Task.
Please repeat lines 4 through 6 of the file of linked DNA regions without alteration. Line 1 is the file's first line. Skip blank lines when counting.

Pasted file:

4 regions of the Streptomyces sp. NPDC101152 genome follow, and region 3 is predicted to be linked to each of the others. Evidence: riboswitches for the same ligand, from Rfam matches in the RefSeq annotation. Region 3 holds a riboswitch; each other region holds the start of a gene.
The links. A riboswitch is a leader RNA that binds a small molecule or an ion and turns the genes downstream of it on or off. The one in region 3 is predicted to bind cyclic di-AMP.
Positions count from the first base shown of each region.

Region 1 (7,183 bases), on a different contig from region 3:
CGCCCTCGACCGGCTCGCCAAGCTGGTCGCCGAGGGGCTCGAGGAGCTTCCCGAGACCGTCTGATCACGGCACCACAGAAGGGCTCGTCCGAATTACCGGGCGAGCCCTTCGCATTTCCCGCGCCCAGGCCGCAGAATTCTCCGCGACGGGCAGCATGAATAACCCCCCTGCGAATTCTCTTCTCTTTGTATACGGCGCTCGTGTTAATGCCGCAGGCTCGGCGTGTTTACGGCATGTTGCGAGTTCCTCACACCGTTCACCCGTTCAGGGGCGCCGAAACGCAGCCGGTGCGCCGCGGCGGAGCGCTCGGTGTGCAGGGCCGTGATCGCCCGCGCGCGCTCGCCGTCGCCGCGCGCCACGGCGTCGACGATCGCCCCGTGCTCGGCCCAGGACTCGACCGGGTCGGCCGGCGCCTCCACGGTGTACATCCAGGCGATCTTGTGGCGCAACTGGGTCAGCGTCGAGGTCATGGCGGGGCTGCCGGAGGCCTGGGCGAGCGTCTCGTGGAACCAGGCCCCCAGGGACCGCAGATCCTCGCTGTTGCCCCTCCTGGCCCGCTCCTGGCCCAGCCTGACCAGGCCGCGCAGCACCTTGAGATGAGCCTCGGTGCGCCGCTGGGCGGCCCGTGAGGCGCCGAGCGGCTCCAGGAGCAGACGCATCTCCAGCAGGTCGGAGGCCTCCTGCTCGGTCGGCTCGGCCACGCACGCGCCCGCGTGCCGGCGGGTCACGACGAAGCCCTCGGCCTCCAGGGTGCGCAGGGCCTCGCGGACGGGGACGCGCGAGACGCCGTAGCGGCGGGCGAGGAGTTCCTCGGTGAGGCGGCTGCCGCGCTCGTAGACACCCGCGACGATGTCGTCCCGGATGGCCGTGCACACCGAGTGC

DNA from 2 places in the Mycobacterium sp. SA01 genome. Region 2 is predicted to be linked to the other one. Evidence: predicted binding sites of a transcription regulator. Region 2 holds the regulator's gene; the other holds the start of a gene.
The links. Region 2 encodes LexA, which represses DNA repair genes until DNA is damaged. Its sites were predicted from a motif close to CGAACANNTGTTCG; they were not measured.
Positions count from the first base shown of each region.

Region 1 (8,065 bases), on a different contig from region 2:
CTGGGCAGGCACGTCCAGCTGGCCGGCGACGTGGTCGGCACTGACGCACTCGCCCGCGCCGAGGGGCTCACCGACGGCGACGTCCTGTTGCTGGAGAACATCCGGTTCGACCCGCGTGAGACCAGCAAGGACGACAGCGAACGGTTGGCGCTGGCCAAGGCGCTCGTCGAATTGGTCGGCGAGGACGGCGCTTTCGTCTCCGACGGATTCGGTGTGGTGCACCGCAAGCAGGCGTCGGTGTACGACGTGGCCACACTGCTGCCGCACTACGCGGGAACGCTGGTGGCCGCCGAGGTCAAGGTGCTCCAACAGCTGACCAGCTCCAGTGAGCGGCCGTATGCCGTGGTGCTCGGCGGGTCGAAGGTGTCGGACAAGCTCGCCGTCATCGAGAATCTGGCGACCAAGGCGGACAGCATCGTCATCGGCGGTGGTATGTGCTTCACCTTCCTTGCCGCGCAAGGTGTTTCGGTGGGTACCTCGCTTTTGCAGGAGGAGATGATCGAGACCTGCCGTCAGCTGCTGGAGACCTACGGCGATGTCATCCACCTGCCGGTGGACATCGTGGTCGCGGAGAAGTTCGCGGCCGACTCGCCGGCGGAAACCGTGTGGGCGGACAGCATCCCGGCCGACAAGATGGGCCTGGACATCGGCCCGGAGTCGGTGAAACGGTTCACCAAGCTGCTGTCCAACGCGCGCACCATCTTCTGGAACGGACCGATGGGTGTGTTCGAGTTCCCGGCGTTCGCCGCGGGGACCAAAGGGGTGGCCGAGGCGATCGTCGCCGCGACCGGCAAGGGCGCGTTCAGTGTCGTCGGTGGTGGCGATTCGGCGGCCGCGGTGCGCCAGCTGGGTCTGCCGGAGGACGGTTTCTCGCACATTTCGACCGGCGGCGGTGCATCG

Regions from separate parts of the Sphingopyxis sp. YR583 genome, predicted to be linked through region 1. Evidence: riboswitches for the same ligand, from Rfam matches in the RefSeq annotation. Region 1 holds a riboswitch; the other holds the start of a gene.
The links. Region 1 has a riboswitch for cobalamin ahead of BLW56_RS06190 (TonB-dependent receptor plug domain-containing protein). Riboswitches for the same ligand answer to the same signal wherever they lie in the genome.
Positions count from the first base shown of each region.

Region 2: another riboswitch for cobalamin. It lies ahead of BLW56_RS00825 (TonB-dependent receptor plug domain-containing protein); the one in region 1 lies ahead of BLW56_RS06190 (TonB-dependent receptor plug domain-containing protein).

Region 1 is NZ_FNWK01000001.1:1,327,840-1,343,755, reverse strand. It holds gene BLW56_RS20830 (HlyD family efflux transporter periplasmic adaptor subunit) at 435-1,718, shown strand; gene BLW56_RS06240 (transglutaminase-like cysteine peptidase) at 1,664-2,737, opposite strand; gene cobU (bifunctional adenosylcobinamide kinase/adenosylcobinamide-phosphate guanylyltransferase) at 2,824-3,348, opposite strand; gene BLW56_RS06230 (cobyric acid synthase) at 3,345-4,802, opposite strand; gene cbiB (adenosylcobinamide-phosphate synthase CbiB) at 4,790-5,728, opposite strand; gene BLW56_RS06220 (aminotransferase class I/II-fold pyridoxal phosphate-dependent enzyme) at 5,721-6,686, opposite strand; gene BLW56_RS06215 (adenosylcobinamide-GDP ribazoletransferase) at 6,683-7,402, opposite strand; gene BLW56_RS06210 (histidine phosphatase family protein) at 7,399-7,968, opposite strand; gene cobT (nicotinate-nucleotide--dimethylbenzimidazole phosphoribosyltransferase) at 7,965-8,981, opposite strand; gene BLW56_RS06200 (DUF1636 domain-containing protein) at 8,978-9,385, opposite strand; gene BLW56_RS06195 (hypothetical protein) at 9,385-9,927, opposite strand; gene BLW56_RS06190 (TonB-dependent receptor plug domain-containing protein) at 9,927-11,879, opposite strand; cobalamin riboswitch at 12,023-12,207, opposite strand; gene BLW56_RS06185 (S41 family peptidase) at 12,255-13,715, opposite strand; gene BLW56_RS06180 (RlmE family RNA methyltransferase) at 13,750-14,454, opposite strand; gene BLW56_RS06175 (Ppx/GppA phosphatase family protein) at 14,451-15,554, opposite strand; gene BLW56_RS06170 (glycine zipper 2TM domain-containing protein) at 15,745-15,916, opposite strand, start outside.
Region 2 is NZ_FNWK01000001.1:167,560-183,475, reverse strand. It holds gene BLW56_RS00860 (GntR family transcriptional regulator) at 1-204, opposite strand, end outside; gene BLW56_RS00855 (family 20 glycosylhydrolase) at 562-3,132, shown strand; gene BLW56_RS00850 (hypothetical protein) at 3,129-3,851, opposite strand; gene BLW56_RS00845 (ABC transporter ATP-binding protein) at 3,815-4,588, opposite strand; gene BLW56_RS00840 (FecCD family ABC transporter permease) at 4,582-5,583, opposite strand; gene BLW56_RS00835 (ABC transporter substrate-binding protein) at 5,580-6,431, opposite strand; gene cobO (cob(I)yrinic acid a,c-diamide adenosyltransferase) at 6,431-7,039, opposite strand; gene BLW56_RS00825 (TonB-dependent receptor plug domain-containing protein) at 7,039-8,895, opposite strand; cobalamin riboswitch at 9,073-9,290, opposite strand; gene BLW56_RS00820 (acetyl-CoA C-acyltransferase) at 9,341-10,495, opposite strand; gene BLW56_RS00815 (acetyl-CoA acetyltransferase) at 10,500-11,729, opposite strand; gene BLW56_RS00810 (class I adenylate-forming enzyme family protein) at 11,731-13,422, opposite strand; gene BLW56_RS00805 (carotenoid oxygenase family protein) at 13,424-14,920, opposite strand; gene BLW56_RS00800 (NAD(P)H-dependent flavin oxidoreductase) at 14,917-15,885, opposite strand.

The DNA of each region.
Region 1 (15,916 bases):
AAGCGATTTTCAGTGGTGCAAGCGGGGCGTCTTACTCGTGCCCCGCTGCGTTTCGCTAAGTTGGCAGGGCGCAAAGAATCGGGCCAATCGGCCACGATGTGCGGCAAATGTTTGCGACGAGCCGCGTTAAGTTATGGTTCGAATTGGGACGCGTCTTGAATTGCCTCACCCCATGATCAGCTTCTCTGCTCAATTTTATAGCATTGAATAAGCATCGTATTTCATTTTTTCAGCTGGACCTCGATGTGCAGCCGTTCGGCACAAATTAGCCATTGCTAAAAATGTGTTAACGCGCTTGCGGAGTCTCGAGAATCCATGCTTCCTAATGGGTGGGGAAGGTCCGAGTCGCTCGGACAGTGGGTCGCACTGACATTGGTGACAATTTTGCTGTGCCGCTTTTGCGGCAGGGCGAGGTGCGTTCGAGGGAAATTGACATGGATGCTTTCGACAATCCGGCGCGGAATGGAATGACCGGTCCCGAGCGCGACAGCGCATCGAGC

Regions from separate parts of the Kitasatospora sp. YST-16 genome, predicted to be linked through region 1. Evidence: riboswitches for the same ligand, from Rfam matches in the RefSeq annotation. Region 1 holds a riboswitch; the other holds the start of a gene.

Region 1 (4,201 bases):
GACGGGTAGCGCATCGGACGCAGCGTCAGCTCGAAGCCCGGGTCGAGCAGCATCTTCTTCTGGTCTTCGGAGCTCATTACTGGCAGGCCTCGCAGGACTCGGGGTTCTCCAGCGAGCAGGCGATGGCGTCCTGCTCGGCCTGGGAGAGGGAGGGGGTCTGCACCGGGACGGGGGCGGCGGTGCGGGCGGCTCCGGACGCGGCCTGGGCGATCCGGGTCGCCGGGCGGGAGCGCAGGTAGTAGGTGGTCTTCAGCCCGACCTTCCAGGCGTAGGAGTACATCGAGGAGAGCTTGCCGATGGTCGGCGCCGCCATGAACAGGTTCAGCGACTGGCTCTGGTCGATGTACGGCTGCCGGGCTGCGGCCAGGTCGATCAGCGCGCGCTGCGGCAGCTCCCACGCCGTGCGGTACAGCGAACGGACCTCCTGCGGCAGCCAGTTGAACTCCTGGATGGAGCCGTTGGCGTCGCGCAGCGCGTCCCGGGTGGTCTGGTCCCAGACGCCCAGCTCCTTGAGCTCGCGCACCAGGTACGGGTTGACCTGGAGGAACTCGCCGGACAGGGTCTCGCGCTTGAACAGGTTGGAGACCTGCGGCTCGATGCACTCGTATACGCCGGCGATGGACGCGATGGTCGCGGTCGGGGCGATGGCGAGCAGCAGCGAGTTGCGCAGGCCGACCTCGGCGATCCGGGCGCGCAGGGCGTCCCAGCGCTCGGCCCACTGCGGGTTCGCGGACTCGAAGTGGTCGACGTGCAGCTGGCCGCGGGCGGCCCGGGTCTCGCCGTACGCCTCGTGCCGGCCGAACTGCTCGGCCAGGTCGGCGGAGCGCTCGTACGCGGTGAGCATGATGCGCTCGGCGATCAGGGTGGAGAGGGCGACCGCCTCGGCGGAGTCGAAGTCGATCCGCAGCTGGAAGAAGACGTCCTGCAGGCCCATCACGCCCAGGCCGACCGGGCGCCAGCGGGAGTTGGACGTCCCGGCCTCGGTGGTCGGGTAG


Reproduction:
Region 1 (7,183 bases), on a different contig from region 3:
CGCCCTCGACCGGCTCGCCAAGCTGGTCGCCGAGGGGCTCGAGGAGCTTCCCGAGACCGTCTGATCACGGCACCACAGAAGGGCTCGTCCGAATTACCGGGCGAGCCCTTCGCATTTCCCGCGCCCAGGCCGCAGAATTCTCCGCGACGGGCAGCATGAATAACCCCCCTGCGAATTCTCTTCTCTTTGTATACGGCGCTCGTGTTAATGCCGCAGGCTCGGCGTGTTTACGGCATGTTGCGAGTTCCTCACACCGTTCACCCGTTCAGGGGCGCCGAAACGCAGCCGGTGCGCCGCGGCGGAGCGCTCGGTGTGCAGGGCCGTGATCGCCCGCGCGCGCTCGCCGTCGCCGCGCGCCACGGCGTCGACGATCGCCCCGTGCTCGGCCCAGGACTCGACCGGGTCGGCCGGCGCCTCCACGGTGTACATCCAGGCGATCTTGTGGCGCAACTGGGTCAGCGTCGAGGTCATGGCGGGGCTGCCGGAGGCCTGGGCGAGCGTCTCGTGGAACCAGGCCCCCAGGGACCGCAGATCCTCGCTGTTGCCCCTCCTGGCCCGCTCCTGGCCCAGCCTGACCAGGCCGCGCAGCACCTTGAGATGAGCCTCGGTGCGCCGCTGGGCGGCCCGTGAGGCGCCGAGCGGCTCCAGGAGCAGACGCATCTCCAGCAGGTCGGAGGCCTCCTGCTCGGTCGGCTCGGCCACGCACGCGCCCGCGTGCCGGCGGGTCACGACGAAGCCCTCGGCCTCCAGGGTGCGCAGGGCCTCGCGGACGGGGACGCGCGAGACGCCGTAGCGGCGGGCGAGGAGTTCCTCGGTGAGGCGGCTGCCGCGCTCGTAGACACCCGCGACGATGTCGTCCCGGATGGCCGTGCACACCGAGTGC

DNA from 2 places in the Mycobacterium sp. SA01 genome. Region 2 is predicted to be linked to the other one. Evidence: predicted binding sites of a transcription regulator. Region 2 holds the regulator's gene; the other holds the start of a gene.